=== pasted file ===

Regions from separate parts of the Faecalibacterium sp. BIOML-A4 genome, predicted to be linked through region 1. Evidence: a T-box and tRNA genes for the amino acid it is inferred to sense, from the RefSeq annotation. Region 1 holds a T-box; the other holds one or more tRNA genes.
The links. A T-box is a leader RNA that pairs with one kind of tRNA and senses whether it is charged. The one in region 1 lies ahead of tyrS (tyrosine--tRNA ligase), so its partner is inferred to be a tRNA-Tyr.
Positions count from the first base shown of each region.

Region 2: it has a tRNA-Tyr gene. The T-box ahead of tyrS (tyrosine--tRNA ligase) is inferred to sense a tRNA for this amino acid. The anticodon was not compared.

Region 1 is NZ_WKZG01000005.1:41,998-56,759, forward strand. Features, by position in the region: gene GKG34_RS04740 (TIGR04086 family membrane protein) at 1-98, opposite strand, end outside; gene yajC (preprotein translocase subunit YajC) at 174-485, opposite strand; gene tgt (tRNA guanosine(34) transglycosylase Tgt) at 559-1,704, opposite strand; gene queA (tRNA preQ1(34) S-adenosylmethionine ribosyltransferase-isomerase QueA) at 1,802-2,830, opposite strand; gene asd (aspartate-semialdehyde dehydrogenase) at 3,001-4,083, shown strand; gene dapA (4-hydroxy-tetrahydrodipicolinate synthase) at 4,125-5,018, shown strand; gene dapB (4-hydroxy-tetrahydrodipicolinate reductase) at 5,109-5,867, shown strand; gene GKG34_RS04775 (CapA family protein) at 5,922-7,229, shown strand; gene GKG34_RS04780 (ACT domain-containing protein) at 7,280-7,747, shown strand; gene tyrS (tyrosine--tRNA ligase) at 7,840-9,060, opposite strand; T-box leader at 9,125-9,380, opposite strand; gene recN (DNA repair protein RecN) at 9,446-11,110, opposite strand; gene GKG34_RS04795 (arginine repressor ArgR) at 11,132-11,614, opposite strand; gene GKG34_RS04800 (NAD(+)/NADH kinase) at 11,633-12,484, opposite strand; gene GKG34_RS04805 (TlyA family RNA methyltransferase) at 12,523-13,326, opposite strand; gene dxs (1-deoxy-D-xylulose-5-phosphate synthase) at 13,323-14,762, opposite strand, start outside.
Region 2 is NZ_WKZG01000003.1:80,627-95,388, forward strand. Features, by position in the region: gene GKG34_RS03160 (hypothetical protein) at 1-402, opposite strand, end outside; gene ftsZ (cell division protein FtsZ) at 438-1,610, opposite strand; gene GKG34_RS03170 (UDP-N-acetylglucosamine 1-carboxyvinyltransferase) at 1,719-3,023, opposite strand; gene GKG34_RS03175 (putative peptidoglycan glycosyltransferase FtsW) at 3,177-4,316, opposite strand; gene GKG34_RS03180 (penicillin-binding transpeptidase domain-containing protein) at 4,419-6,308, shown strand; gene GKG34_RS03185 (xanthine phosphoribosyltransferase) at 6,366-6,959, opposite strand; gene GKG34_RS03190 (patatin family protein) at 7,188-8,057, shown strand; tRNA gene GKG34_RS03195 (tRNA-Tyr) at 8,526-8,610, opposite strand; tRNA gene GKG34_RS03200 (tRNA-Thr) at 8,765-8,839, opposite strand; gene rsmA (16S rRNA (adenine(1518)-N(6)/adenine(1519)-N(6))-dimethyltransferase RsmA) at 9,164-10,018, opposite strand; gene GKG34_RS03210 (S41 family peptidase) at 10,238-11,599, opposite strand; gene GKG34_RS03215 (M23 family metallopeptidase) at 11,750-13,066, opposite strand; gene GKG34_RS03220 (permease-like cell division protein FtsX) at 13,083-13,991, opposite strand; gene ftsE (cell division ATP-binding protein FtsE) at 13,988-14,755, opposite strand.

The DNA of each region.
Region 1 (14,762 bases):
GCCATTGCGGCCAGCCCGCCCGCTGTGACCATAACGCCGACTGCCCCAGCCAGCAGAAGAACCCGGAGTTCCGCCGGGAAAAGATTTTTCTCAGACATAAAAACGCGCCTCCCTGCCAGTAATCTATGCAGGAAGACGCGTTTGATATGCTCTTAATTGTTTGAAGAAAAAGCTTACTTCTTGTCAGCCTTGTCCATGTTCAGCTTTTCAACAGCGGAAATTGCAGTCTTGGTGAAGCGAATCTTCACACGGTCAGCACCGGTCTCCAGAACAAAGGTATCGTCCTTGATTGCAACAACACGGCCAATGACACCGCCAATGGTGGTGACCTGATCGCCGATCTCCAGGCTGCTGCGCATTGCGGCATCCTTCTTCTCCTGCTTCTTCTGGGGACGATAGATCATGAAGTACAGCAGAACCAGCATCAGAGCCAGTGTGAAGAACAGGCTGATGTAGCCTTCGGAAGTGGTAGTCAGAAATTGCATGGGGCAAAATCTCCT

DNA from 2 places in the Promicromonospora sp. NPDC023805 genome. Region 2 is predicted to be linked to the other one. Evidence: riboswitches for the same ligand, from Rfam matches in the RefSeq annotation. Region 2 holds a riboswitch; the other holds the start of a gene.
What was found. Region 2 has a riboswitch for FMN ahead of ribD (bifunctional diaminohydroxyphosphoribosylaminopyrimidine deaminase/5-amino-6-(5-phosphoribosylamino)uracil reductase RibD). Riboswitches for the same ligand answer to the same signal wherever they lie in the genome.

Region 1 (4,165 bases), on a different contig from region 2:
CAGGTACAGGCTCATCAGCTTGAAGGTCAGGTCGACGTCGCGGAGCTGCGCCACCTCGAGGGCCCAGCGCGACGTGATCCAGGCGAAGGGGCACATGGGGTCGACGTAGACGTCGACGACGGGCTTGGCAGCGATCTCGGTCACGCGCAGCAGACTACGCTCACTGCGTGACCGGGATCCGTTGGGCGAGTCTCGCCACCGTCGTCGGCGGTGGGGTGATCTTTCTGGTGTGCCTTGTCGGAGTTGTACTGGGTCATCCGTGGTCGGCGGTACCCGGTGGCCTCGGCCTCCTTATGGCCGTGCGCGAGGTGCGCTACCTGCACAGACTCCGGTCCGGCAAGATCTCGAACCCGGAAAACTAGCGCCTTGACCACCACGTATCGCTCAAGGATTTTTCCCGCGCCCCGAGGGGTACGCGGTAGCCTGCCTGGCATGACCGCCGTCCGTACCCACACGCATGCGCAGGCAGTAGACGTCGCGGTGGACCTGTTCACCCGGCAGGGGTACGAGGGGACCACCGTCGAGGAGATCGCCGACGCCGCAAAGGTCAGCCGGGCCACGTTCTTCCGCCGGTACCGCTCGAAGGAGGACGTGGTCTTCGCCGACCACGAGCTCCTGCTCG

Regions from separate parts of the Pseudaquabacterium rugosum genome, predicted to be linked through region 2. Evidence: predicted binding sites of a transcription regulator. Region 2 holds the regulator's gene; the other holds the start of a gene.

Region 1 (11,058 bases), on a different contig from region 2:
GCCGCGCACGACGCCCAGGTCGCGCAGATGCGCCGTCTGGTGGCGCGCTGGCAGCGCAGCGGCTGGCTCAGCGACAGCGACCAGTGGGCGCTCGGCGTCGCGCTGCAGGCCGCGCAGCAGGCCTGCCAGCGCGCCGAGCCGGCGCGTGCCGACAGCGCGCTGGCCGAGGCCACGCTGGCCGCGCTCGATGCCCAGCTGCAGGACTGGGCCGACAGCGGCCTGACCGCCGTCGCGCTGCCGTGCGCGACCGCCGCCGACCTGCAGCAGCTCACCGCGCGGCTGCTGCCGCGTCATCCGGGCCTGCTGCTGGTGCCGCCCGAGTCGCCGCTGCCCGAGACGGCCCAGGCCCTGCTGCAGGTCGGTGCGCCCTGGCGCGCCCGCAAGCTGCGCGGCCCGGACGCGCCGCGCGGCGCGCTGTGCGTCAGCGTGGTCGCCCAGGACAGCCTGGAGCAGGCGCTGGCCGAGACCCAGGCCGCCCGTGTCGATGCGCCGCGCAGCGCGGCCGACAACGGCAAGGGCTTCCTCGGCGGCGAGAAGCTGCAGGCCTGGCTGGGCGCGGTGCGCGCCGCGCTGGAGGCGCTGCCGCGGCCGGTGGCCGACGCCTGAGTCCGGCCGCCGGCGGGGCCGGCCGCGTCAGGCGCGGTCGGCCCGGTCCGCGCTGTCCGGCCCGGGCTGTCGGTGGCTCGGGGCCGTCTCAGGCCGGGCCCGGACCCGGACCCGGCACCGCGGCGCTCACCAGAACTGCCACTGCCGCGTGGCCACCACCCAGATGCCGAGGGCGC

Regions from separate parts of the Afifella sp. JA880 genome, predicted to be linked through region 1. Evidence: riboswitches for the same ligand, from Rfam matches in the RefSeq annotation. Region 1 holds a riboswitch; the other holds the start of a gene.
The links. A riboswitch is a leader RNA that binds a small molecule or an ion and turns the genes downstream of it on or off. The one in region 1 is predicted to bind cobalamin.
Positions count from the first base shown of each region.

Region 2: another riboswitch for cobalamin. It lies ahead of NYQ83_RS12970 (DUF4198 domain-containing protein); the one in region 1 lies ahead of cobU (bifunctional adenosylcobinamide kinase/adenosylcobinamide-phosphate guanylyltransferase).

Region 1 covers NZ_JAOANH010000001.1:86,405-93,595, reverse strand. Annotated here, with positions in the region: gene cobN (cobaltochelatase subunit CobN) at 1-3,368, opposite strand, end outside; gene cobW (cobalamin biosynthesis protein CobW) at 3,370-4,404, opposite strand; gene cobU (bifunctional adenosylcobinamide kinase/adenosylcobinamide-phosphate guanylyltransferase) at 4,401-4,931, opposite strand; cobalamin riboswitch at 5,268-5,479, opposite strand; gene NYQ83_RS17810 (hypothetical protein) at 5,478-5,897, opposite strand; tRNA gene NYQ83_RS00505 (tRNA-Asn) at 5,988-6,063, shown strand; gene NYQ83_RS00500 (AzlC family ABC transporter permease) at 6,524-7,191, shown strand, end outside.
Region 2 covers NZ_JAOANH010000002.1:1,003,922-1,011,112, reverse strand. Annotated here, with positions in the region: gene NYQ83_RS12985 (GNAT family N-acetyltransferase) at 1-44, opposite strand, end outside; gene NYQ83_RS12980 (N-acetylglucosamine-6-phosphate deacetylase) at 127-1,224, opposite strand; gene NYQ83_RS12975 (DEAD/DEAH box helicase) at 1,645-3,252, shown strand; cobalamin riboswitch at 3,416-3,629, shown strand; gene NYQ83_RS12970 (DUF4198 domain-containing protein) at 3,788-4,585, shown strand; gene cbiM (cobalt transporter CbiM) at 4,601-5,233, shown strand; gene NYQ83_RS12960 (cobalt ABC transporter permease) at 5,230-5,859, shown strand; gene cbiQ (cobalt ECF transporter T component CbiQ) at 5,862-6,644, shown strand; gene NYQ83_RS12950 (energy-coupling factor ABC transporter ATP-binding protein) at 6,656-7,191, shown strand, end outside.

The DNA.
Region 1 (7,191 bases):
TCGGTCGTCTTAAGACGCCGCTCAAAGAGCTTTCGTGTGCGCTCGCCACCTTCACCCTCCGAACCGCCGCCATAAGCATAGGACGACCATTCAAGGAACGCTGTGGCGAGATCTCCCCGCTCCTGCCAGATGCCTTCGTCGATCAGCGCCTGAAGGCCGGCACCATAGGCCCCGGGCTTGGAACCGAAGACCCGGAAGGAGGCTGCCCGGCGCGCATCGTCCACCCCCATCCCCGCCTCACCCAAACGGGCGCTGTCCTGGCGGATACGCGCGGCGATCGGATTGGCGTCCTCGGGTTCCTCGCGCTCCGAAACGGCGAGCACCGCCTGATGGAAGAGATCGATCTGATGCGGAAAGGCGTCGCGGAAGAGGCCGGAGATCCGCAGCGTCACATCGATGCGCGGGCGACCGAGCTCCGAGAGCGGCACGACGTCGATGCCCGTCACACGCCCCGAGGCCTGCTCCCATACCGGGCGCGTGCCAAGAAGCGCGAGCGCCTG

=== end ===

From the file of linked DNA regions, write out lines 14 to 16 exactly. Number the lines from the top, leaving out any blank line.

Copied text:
Regions from separate parts of the Pseudaquabacterium rugosum genome, predicted to be linked through region 2. Evidence: predicted binding sites of a transcription regulator. Region 2 holds the regulator's gene; the other holds the start of a gene.

Region 1 (11,058 bases), on a different contig from region 2:
GCCGCGCACGACGCCCAGGTCGCGCAGATGCGCCGTCTGGTGGCGCGCTGGCAGCGCAGCGGCTGGCTCAGCGACAGCGACCAGTGGGCGCTCGGCGTCGCGCTGCAGGCCGCGCAGCAGGCCTGCCAGCGCGCCGAGCCGGCGCGTGCCGACAGCGCGCTGGCCGAGGCCACGCTGGCCGCGCTCGATGCCCAGCTGCAGGACTGGGCCGACAGCGGCCTGACCGCCGTCGCGCTGCCGTGCGCGACCGCCGCCGACCTGCAGCAGCTCACCGCGCGGCTGCTGCCGCGTCATCCGGGCCTGCTGCTGGTGCCGCCCGAGTCGCCGCTGCCCGAGACGGCCCAGGCCCTGCTGCAGGTCGGTGCGCCCTGGCGCGCCCGCAAGCTGCGCGGCCCGGACGCGCCGCGCGGCGCGCTGTGCGTCAGCGTGGTCGCCCAGGACAGCCTGGAGCAGGCGCTGGCCGAGACCCAGGCCGCCCGTGTCGATGCGCCGCGCAGCGCGGCCGACAACGGCAAGGGCTTCCTCGGCGGCGAGAAGCTGCAGGCCTGGCTGGGCGCGGTGCGCGCCGCGCTGGAGGCGCTGCCGCGGCCGGTGGCCGACGCCTGAGTCCGGCCGCCGGCGGGGCCGGCCGCGTCAGGCGCGGTCGGCCCGGTCCGCGCTGTCCGGCCCGGGCTGTCGGTGGCTCGGGGCCGTCTCAGGCCGGGCCCGGACCCGGACCCGGCACCGCGGCGCTCACCAGAACTGCCACTGCCGCGTGGCCACCACCCAGATGCCGAGGGCGC